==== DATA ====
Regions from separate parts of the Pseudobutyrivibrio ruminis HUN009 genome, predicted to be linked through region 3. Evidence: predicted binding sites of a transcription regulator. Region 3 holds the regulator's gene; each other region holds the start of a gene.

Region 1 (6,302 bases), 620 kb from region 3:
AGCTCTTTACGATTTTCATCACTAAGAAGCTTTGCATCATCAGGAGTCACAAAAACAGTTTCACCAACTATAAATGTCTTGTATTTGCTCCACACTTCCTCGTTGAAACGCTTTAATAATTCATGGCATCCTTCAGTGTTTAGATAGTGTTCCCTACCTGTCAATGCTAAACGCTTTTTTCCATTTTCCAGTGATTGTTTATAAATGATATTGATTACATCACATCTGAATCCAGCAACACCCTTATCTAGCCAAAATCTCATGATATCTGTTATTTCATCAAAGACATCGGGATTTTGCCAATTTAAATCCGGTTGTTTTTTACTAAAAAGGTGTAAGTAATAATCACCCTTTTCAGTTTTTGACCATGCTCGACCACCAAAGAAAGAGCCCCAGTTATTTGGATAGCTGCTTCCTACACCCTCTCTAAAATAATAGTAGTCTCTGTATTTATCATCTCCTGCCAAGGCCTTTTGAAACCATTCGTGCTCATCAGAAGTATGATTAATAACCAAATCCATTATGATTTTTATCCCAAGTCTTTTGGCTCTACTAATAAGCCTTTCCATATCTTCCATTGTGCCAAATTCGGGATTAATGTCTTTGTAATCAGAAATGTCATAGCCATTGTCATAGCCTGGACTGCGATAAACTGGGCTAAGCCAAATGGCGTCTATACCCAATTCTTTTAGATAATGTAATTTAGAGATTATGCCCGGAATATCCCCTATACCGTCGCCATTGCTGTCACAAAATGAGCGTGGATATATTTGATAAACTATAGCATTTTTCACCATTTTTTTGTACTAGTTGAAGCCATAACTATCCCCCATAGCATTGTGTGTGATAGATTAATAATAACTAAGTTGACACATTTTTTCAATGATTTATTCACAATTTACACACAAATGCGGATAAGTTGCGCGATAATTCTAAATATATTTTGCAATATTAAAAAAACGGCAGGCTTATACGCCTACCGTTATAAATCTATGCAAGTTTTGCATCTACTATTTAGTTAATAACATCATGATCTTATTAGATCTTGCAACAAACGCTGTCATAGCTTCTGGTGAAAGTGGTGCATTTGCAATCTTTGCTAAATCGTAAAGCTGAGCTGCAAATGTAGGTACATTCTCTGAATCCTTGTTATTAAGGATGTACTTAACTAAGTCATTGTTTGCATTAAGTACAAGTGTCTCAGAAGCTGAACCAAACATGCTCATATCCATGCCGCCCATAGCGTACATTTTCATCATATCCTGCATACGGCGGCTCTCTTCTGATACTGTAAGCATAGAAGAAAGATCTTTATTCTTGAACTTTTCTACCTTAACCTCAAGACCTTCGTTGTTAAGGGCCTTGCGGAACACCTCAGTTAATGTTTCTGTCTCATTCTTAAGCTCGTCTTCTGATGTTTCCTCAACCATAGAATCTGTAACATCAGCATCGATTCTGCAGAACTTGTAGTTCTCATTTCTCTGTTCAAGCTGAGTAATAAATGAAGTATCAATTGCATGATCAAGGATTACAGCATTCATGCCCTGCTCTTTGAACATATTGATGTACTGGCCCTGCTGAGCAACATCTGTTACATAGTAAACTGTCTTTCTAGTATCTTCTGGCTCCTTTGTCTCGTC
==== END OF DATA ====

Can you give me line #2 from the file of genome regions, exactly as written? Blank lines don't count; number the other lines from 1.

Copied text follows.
Region 1 (6,302 bases), 620 kb from region 3: